“When you come to the end of all the light you know, and it’s time to step into the darkness of the unknown, faith is knowing that one of two things will happen: Either you will be given something solid to stand on or you will be taught to fly.” — Edward Teller
One of my favorite scenes from
the “Indiana Jones” movies where Harrison Ford’s character must step out in
faith over a giant chasm in order to reach the Holy Grail. With his nemesis
holding him and the people he loves at gunpoint, he’s at wit’s end and out of
options. He steps out into the darkness of the abyss. As he takes the first
step a narrow bridge begins to come into view. Unfortunately, it can only be
seen with each successive step, one step at a time. Each step requires more
courage, more faith, than the one before. I can’t recall how many steps it took
to get across the dark abyss, but I’d like to think it was twelve. I can
That scene’s been on my mind a lot lately. Margaret and I are experiencing some difficulties as late. Finances have been tough since my hospital stay earlier this year. Business has been slower than projected. Opal’s Farm still has a way to go before all the start-up costs are in hand and planting is scheduled for February 15th. How are we going to do this? It’s a little overwhelming at times (OK, a lot overwhelming…) The chasm looks awfully vast at times…
If I get honest, I’m a lot like
Indiana Jones (well, except for the whole “dashing adventure hero” thing…). I
usually need to be backed into a corner with no options or solutions in sight. I
know there’s absolutely no way I can get out of the situation before I’m
willing to step out into the darkness. I forget the fact that in looking back, a
path has always been carved through
the darkness and it’s always illuminated. If the path isn’t clear, I learn to
fly before I crash into the bottom of the abyss. Always! Though I usually don’t
see it until later…
You’d think that with such a
proven track record I’d push right through whatever obstacle was in my way. It
doesn’t always work like that. Taking that first step into the abyss isn’t my
first choice. I temporarily forget God’s faithfulness. As my friend Edgar likes
to remind me, “I’m not a slow learner,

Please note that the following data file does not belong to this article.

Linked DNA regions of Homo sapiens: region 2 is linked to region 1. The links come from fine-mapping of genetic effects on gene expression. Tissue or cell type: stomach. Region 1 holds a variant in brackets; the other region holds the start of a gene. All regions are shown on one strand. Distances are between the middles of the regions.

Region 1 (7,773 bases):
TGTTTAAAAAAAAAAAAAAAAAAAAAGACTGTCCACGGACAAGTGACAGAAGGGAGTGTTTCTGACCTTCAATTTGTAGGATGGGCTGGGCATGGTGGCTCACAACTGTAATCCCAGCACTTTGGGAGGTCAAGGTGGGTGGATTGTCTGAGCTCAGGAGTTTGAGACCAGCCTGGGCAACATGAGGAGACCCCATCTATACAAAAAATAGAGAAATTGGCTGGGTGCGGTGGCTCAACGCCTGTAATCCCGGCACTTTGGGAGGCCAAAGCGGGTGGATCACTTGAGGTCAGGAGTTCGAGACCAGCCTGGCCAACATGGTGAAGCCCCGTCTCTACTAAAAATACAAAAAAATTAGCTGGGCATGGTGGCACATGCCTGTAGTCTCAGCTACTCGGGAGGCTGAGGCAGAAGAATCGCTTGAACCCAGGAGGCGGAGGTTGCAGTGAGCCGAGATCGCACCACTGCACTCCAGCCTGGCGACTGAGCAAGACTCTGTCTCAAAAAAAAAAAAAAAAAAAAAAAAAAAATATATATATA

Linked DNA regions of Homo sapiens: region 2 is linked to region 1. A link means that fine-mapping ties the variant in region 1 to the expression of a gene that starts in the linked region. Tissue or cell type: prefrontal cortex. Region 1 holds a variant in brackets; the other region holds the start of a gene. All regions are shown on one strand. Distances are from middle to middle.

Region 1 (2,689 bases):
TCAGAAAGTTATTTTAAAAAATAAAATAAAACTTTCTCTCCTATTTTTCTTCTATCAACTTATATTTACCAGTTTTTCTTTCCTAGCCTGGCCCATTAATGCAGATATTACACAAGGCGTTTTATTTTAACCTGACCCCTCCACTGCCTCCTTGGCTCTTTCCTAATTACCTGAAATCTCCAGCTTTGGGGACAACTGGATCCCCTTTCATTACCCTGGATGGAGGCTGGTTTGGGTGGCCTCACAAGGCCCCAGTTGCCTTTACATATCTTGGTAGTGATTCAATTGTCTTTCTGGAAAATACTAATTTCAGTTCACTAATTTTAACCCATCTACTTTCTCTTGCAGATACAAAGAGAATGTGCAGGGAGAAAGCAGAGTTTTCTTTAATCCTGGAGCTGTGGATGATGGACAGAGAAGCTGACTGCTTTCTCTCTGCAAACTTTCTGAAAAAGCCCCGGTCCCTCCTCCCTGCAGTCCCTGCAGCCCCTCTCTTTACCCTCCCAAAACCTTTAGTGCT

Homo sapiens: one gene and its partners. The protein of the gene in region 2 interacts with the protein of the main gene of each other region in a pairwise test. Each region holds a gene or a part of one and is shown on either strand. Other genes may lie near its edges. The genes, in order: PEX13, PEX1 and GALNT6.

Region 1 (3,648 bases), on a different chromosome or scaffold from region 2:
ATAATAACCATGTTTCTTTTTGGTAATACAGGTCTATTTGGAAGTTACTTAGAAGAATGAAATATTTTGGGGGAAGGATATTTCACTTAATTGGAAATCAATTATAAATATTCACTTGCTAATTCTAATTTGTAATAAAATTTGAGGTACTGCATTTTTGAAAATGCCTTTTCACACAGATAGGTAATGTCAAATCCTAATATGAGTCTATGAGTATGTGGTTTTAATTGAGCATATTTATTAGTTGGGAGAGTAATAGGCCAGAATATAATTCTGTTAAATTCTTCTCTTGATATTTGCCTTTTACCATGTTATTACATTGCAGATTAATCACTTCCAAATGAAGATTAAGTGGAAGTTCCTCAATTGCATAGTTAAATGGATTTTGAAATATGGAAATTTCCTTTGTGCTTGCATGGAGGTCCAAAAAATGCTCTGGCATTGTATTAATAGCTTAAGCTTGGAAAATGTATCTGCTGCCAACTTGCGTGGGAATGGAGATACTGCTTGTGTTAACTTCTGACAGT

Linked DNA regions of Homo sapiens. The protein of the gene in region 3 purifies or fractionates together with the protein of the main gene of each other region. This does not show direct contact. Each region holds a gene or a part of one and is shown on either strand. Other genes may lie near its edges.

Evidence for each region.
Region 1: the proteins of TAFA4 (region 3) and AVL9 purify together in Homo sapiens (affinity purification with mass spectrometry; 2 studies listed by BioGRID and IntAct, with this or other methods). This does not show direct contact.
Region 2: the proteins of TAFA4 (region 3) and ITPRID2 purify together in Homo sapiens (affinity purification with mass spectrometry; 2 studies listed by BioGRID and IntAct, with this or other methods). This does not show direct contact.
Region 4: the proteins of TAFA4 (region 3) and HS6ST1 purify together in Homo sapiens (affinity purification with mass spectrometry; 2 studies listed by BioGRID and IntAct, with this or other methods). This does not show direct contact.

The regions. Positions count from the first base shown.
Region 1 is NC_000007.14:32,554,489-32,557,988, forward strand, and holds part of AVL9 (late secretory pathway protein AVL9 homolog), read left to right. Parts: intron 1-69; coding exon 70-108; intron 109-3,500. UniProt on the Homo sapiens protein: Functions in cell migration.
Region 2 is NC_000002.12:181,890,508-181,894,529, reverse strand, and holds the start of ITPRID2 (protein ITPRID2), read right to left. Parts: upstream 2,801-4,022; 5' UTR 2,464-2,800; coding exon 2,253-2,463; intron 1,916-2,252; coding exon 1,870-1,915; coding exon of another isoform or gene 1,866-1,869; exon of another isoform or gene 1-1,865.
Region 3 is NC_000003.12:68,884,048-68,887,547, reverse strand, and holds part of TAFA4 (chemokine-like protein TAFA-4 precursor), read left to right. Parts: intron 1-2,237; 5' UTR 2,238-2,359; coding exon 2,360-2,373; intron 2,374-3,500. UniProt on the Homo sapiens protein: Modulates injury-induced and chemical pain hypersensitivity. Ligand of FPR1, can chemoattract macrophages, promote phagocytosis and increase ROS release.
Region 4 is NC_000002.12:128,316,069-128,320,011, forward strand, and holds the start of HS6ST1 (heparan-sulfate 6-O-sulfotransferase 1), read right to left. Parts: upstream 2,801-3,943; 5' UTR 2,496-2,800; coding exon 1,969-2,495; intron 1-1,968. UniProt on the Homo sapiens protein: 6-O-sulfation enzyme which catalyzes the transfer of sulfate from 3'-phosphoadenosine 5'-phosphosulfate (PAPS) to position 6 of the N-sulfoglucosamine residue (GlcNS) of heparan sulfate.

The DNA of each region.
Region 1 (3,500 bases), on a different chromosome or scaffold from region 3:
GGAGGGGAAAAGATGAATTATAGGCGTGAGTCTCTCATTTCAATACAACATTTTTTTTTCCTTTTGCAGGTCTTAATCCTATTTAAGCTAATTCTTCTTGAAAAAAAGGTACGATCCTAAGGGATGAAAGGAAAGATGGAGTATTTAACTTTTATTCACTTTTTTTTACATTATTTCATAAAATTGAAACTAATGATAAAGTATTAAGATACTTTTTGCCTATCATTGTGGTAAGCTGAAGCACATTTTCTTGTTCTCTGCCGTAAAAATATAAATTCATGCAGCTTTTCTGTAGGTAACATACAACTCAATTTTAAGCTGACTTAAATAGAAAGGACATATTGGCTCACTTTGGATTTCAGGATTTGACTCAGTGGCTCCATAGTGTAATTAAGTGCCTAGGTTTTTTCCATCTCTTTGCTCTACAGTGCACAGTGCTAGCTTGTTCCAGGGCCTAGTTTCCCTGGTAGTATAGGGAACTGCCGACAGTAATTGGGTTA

just a fast forgetter”.
“Trials are not enemies of
faith but are opportunities to prove God’s faithfulness.” — Author Unknown
Ironically, my memory gets
sharper as I grow older: at least in matters of faith (in other areas, yeah,
not so much…) It doesn’t take as long to remember God’s faithfulness even when
mine is absent. One of my favorite reminders is Psalms 119.105: “Your word for my feet and a lamp for my
path”. The funny thing about a lamp is that it only shows what’s
immediately ahead. I can only see the path if I keep stepping out, one step at
I’ve spent far too much time stressed out about things beyond my control, so I’m stepping out. Whether I’ll be walking or flying, I’m not sure yet. What I do know is that I’ll see you on the other side…
My friend Jim used to remind me that “when you point the
finger at someone else, there’s always three pointing back at you”. I know
exactly what he meant. I tend to be judgmental when it comes to the use of
words. Take” irregardless” for instance. It gets used all the time and it
drives me nuts. It’s one of my pet peeves…
That being said, I have a confession to make. I’ve been misusing the word “sustainable” for the last few months. When I began telling everyone about Unity Unlimited, Inc. and Opal’s Farm last year I kept talking about being “sustainable”. I’m sorry, but that’s not completely accurate. Opal’s Farm is not simply sustainable, it’s regenerative. I beg your forgiveness because the difference is huge.
“Sustainable” has become a popular adjective, the new buzzword, especially in marketing. Everyone wants to be “sustainable”. I jumped on the bandwagon, too. Perhaps I heard it so much that I used it over and over when writing about Opal’s Farm. I’ll be the first to admit that I was wrong.
to the Merriam-Webster Dictionary, the definition of sustainable is:
3: renewal or restoration of a body, bodily part,
or biological system (such as a forest) after injury or as a normal process…”
Sustainability implies that we
maintain the status quo. That’s not good enough. The soil needs to be
regenerated: restored to the vitality nature intended. Commercial and residential
development as well as traditional agriculture has failed to address the issue
of soil health. Chemical fertilizers and land overuse destroy the soil. It
doesn’t need to be sustained. It needs to be regenerated. That’s what Opal’s
Regeneration goes far beyond maintenance.
It’s the process of revitalizing and rebuilding the soil, making it better and
healthier than before.
Healthy soil, built through
organic methods, produces healthier plants. In turn, healthy plants produce a
better harvest, both in quantity and quality. That goes on to affect the health
and vitality of the neighborhoods we serve.
If I make any resolutions this
year, I resolve not to use the word “sustainable”, at least when talking about
the farm. What we say – whether about ourselves, our society, or even an urban
farm – matters. Words matter. This year I prefer to be regenerative: to renew
and revive – both personally and for Opal’s Farm. You can learn more about the
farm at http://www.unityunlimited.org/opals-farm.html.
As always, we invite you to
become a “farmer” and join in the work at Opal’s Farm!
Thoughts From the Porch: It’s hard to stay off the porch when shorts and t-shirt weather has interrupted the North Texas winter. The weekend has been marked by seventy-degree temperatures. The sunrise was beautiful this morning. The Dallas Cowboys won their wildcard playoff game last night, and all is well in the world. Just sayin’…